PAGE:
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The Druids gave white vestments to those of their initiates who had arrived at the ultimate degree, or that of perfection.
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Lastly, I may refer to the preservation of this rite among the Druids, whose "mystical dance" around the _cairn_, or sacred stones, was nothing more nor less than the rite of circumambulation.
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This sacred name among the Druids reminds me of what is the latest, and undoubtedly the most philosophical, speculation on the true meaning, as well as pronunciation, of the ineffable tetragrammaton.
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Ever afterwards the mistletoe was revered as a sacred plant, consecrated to the powers of darkness; and annually it became an important rite among the Druids to proceed into the forest in search of the mistletoe, which, being found, was cut down by the Arch Druid, and its parts, after a solemn sacrifice, were distributed among the people.
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The _myrtle_ performed the same office of symbolism in the Mysteries of Greece as the lotus did in Egypt, or the mistletoe among the Druids.
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The Druids, it is well known, had no other images of their gods but cubical, or sometimes columnar, stones, of which Toland gives several instances.
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Heaps of stones of a conical form, erected by the Druids.
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In all the ancient initiations, the aspirant was placed in darkness for a period differing in each,-among the Druids for three days, among the Greeks for twenty-seven, and in the Mysteries of Mithras for fifty. In all of these, as well as in Freemasonry, darkness is the symbol of initiation not complete.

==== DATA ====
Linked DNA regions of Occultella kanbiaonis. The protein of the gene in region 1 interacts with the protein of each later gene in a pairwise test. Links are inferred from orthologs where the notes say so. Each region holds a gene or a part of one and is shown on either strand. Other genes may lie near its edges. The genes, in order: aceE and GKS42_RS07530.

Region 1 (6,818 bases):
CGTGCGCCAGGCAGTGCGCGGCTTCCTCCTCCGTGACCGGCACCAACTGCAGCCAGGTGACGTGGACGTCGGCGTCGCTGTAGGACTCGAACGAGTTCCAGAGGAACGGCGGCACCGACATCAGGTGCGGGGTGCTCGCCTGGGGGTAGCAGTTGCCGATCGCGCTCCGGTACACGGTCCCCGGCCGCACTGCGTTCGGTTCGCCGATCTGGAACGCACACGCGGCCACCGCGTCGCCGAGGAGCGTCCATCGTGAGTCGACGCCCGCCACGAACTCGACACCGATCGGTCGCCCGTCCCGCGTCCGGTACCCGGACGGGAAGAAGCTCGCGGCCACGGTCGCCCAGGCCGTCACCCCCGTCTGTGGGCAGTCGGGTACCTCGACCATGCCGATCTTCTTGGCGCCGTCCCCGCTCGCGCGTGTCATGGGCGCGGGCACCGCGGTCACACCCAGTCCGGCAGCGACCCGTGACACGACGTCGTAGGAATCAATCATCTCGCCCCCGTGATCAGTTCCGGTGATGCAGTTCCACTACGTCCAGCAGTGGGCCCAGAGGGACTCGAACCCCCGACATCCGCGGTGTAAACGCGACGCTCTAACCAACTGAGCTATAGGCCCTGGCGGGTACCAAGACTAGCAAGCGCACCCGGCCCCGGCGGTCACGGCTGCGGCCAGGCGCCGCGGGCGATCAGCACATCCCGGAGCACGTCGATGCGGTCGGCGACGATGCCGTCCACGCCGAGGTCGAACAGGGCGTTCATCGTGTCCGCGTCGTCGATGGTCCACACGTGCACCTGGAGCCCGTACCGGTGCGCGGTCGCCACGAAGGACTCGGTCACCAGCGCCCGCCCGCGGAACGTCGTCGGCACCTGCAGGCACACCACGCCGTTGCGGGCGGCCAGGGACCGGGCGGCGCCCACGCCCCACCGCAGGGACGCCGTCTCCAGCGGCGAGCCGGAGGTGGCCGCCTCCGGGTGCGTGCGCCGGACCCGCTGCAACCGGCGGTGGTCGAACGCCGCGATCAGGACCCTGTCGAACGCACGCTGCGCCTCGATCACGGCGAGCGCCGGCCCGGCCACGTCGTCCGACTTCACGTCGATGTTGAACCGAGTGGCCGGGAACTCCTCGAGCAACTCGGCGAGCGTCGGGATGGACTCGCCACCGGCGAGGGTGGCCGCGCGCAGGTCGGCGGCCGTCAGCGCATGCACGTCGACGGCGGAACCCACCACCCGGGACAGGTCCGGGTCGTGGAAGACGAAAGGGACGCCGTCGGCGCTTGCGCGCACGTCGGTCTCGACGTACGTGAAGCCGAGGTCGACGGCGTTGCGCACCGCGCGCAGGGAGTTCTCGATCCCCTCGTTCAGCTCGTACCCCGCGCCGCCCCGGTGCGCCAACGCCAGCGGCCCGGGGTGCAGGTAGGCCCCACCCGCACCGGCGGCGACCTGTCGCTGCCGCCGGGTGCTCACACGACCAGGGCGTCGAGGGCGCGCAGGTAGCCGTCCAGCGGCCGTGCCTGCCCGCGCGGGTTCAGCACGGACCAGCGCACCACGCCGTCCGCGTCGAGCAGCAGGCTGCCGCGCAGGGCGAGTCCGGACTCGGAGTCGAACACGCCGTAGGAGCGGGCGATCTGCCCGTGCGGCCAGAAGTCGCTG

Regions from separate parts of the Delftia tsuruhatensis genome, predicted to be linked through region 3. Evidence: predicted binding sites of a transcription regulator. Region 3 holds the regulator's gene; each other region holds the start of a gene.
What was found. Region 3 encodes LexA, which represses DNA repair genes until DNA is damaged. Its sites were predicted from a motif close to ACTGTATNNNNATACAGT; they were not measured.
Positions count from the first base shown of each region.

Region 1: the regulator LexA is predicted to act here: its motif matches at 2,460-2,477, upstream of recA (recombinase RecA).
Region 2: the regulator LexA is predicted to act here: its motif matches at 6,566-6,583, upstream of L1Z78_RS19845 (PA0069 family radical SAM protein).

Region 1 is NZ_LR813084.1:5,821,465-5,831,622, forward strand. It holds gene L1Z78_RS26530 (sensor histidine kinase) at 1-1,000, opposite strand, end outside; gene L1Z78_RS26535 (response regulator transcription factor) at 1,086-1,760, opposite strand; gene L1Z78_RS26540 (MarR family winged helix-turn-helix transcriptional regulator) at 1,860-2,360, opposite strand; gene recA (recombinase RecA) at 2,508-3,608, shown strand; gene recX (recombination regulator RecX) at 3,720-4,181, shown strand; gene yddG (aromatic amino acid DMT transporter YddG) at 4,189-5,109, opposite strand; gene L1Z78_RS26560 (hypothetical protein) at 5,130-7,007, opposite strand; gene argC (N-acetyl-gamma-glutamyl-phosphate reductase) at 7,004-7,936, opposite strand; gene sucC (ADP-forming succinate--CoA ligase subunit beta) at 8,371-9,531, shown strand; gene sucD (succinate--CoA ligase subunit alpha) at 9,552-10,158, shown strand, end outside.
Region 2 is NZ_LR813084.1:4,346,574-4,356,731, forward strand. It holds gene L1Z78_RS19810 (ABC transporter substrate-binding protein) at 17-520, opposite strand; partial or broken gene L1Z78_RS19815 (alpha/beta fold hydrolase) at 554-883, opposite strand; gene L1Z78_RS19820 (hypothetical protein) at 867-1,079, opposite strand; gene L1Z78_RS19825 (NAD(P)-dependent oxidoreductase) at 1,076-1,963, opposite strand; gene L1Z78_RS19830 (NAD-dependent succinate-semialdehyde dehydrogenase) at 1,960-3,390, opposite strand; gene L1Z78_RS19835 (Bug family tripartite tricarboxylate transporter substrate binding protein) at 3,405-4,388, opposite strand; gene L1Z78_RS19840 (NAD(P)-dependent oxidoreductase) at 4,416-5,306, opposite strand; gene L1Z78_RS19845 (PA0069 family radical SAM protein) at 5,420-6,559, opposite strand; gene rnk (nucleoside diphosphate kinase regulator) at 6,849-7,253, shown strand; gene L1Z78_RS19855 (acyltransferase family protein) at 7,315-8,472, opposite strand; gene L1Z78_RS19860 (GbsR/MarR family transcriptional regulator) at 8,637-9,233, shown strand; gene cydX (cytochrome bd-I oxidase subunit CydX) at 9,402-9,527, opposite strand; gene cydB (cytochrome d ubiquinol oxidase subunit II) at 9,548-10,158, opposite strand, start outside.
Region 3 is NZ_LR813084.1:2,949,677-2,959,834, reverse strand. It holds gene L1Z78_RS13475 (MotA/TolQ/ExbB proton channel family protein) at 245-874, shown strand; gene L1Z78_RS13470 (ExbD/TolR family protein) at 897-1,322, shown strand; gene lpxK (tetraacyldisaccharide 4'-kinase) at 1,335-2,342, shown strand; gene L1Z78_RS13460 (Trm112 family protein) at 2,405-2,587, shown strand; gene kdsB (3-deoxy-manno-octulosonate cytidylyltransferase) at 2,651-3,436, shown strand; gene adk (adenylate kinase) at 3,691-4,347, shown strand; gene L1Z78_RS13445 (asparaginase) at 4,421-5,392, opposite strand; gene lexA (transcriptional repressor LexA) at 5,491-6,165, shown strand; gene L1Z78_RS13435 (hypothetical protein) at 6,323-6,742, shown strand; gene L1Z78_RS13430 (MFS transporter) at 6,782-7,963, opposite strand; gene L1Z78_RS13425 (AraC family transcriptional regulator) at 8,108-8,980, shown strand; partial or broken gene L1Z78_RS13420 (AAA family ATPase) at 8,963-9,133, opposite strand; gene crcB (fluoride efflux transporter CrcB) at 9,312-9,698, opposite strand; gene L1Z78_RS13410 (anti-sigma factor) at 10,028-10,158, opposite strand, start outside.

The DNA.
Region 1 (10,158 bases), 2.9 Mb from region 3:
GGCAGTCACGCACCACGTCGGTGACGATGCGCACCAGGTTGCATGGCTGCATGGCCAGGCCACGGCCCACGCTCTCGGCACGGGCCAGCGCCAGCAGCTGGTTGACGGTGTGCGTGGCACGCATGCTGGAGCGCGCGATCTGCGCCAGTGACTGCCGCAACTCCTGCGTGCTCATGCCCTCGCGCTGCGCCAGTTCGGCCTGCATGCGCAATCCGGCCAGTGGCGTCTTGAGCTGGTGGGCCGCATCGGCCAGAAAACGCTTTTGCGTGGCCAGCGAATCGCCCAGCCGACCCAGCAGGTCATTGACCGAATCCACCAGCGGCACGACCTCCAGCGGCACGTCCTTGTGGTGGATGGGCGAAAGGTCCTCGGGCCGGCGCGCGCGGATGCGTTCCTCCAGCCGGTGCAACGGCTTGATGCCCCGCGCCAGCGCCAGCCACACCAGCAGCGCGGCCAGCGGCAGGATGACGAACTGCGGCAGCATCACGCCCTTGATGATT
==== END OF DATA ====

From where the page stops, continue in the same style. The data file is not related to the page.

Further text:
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In the British Mysteries, says Davies (Mythol. of the British Druids), the novitiate passed the river of death in the boat of Garanhir, the Charon of the Greeks; and before he could be admitted to this privilege, it was requisite that he should have been mystically buried, as well as mystically dead.
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A term used by the Druids to designate the circumambulation around the sacred cairns, and is derived from two words signifying "on the right of the sun," because the circumambulation was always in imitation of the course of the sun, with the right hand next to the cairn or altar.
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Examples of Druid

Example #1
Himself and his brother James used to go there when they were boys to cut hazel stems, to make fishing-rods; and one had only to turn over the dead leaves to discover the chips scattered circlewise in the open spaces where the coopers sat in the days gone by making hoops for barrels.
Example #2
He remembered it as a deep, religious wood, with its own particular smell of reeds and rushes.
Example #3
After wandering a long while I turned into a path.
Example #4
As I wandered in Derrinrush, I came suddenly upon some blood-red beech-trees, and the hollow was full of blood-red leaves.
Example #5
This primitive code of morals was all Garranard could understand in its present civilization, and any code is better than no code.
Example #6
The question interested him, and he pondered it a long while, finding himself at last forced to conclude that there is no moral law except one's own conscience, and that the moral obligation of every man is to separate the personal conscience from the impersonal conscience.